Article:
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Pediatric Nasopharyngeal Carcinoma
What is nasopharyngeal carcinoma?
Nasopharyngeal carcinoma is a rare type of cancer that occurs in the nasal cavity and the pharynx, the upper part of the throat behind the nose. This cancer is called a carcinoma because it begins in the cells that line the throat and nose.
Childhood nasopharyngeal carcinoma is more common in adolescents than in younger children. Because this cancer is rare and has no distinguishing symptoms, it may take time to detect and diagnose a tumor. If left untreated, nasopharyngeal cancer can spread (metastasize) to other parts of the body and lead to death.
Scientists and physicians do not yet know the exact causes of nasopharyngeal carcinoma. However, the Epstein-Barr virus (EBV), a common virus that’s part of the herpes family, has been associated with this type of cancer.
There are three types of nasopharyngeal carcinoma, characterized by how the cancer cells look under a microscope. Classified by the World Health Organization (WHO), they are WHO-1, WHO-2, and WHO-3, which is most common in children.
Children with nasopharyngeal carcinoma often have these symptoms:
- Nasal congestion, discharge and blockage
- Frequent ear infections
- Enlarged or swollen lymph nodes in the neck and throat
- Sore throat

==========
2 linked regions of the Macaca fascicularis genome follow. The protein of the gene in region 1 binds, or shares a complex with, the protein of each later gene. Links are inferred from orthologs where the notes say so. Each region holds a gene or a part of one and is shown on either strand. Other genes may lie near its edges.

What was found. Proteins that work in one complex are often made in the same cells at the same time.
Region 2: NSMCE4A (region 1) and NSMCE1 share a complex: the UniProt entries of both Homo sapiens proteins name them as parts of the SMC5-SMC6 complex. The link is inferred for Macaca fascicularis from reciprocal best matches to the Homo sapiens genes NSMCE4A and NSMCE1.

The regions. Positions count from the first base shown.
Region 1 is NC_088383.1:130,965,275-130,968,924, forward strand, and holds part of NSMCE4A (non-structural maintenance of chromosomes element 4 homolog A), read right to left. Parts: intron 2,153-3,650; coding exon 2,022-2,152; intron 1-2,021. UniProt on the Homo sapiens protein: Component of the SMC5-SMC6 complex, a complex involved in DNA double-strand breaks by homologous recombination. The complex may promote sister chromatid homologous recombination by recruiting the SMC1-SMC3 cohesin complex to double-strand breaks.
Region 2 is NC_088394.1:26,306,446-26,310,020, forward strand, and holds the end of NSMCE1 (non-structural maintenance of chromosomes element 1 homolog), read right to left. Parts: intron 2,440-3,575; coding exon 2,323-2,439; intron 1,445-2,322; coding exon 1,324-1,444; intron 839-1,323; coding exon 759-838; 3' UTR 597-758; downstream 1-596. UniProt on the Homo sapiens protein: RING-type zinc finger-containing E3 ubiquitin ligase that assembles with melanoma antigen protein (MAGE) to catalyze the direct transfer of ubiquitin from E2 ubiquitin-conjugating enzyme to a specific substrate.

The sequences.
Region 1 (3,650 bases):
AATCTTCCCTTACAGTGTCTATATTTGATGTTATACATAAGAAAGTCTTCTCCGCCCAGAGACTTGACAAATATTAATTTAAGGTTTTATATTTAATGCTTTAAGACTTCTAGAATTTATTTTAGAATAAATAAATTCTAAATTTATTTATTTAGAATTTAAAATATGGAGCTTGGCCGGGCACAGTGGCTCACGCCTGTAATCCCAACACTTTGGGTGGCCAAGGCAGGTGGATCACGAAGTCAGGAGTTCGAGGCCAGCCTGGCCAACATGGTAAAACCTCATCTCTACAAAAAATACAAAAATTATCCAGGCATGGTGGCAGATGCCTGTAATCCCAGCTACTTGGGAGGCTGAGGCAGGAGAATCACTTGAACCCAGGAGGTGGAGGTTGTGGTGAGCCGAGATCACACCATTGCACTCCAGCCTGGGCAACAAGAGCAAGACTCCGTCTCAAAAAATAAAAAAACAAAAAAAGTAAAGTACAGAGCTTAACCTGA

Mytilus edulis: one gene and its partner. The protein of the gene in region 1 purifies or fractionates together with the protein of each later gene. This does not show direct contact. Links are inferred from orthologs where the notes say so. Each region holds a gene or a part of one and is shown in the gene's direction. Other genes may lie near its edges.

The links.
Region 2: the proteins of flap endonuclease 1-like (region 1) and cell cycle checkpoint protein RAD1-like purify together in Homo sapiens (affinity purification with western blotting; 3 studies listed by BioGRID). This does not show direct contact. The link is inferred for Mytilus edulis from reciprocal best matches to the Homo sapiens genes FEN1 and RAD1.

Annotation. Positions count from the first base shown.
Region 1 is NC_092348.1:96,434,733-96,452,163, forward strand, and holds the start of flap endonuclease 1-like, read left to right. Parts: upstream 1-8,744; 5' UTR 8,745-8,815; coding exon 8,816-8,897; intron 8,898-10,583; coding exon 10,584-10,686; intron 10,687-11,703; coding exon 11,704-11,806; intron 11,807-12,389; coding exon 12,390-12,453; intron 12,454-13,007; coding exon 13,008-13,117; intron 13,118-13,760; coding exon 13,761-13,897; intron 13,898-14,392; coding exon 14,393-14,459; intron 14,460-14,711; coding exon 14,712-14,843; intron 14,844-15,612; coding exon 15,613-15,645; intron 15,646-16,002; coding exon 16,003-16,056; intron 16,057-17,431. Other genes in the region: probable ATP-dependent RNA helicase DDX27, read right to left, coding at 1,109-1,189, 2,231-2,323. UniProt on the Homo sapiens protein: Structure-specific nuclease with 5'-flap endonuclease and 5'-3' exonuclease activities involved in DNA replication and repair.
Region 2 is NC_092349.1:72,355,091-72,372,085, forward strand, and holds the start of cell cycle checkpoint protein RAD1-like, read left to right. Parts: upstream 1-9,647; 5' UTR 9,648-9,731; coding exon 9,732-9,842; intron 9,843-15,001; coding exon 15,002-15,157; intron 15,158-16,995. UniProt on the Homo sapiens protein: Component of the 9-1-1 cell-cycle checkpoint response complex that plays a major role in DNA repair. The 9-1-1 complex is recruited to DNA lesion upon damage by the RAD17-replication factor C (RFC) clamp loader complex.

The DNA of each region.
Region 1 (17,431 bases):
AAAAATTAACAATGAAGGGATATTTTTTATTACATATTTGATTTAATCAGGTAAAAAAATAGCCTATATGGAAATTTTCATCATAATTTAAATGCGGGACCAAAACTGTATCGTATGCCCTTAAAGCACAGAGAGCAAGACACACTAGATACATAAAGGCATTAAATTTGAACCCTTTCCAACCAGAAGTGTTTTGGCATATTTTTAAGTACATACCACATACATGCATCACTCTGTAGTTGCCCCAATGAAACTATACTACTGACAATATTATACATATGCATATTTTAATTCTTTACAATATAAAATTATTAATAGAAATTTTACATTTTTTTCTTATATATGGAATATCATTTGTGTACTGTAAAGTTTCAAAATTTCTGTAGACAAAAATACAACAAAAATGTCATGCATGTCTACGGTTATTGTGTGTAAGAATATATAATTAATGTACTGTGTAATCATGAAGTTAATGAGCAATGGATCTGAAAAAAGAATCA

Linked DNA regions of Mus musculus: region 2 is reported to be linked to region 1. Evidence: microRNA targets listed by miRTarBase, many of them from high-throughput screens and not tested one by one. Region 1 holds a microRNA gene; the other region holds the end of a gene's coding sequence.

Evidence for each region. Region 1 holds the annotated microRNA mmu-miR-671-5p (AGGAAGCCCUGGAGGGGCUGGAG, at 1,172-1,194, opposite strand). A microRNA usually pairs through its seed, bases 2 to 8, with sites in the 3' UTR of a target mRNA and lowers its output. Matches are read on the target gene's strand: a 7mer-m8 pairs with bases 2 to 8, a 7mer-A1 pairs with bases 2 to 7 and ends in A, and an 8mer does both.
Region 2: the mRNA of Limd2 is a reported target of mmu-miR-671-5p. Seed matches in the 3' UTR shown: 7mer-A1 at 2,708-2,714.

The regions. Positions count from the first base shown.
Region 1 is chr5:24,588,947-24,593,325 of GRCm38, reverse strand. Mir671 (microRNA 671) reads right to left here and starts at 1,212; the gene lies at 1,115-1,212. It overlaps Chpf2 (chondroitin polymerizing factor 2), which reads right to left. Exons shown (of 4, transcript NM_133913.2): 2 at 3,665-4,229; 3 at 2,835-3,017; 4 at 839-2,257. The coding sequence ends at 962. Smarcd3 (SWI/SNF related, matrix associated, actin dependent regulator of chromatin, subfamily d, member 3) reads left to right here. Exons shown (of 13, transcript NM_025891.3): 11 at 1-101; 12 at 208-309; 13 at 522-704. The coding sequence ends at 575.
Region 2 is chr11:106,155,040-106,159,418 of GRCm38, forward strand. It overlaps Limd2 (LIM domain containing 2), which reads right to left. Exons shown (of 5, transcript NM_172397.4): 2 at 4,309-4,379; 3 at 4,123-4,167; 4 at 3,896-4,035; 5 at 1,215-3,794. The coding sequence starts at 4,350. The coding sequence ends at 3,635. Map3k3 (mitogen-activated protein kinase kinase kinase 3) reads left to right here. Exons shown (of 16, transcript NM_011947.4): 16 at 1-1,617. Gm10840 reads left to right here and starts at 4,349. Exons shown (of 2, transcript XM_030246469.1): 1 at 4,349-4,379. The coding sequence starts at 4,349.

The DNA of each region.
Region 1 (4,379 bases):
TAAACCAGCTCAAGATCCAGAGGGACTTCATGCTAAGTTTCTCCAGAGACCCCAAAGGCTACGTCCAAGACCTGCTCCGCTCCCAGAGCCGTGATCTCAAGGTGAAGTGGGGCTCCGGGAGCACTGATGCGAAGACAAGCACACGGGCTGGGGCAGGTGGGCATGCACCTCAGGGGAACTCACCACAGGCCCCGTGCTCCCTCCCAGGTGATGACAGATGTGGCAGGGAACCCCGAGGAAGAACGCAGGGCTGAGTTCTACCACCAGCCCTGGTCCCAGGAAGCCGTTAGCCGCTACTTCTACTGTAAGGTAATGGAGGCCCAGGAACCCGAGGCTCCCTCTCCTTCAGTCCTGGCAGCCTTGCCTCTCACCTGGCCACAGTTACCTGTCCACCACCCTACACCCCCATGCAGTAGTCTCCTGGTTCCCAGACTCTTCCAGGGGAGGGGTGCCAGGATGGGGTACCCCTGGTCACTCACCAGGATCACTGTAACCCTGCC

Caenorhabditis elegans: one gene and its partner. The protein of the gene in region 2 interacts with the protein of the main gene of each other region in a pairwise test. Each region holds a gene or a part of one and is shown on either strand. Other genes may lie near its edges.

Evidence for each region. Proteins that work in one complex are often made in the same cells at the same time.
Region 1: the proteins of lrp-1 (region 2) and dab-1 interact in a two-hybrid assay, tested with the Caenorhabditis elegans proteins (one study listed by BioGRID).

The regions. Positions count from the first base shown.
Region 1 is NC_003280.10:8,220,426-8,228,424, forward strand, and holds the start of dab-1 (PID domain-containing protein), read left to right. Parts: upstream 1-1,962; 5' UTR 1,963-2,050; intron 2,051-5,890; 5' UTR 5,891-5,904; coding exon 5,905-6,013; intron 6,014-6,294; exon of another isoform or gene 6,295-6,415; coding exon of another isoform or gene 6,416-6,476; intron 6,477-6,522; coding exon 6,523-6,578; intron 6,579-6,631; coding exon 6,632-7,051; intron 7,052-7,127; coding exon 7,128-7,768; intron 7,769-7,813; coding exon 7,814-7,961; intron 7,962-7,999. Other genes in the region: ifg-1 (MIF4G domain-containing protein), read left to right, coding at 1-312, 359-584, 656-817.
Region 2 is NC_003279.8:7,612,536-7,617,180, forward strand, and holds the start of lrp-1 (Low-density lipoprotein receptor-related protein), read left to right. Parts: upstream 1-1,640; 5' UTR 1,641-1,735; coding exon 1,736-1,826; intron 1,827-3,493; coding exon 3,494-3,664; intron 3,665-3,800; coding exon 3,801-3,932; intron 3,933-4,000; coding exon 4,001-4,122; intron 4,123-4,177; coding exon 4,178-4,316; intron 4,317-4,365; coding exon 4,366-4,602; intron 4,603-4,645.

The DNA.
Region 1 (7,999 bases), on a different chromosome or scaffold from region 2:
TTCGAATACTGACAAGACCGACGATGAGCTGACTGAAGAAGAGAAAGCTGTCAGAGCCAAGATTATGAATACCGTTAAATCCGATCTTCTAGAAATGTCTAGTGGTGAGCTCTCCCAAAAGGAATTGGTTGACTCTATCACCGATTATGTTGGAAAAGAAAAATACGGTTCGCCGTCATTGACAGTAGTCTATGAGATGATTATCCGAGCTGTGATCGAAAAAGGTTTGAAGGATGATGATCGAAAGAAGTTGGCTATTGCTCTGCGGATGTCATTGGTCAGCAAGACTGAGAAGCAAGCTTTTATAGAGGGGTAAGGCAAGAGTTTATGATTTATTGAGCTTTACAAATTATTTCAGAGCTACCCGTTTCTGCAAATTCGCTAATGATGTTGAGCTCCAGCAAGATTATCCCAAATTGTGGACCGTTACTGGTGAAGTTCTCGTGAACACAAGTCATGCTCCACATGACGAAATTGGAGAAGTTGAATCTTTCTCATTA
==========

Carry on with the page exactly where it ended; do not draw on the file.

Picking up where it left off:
Because these symptoms also occur in common childhood infections, they don’t point specifically to nasopharyngeal carcinoma. Your pediatrician will further evaluate your child to confirm or rule out this condition.
If your child has any of these symptoms and has taken antibiotics without improvement, your pediatrician may recommend one or more of the following tests:
- Blood tests, including Epstein-Barr virus titers to measure the EBV antibody levels in the blood
- Nasal endoscopy to evaluate the nasopharynx with a tiny camera on a small, flexible tube
- Diagnostic imaging, including CT, PET and MRI scans, to check for a tumor
- Biopsy, a tissue sample of the tumor that a lab pathologist can study to determine whether or not the growth is cancerous
The most effective treatment is a combination of chemotherapy and radiation therapy. Depending on the stage of cancer and your child’s overall health, he or she may respond best to one of the following treatment options:
- Radiation therapy, including:
- External beam using a machine to focus high-powered X-rays on the tumor
- Brachytherapy (internal radiation) using tiny implants to deliver radiation directly into or very near the tumor
- Chemotherapy with drugs that are delivered by mouth or vein
- Targeted therapy with drugs that focus on cell changes
- Cancer surgery, usually to remove cancerous lymph nodes
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Our Solid Tumor Program has a dedicated team of sarcoma experts who specialize in the newest treatments and clinical trials.
Our oncology (cancer) team provides personalized treatment plans for children with cancer, including access to clinical trials.
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Christopher Melkonian was six years old when he came down with a low-grade fever and diffuse bone pain. Unsure of what was happening, his parents Darlene and David took him to Children’s National Hospital and soon found out that Christopher had acute lymphoblastic leukemia (ALL), a type of blood and bone marrow cancer that affects white blood cells.
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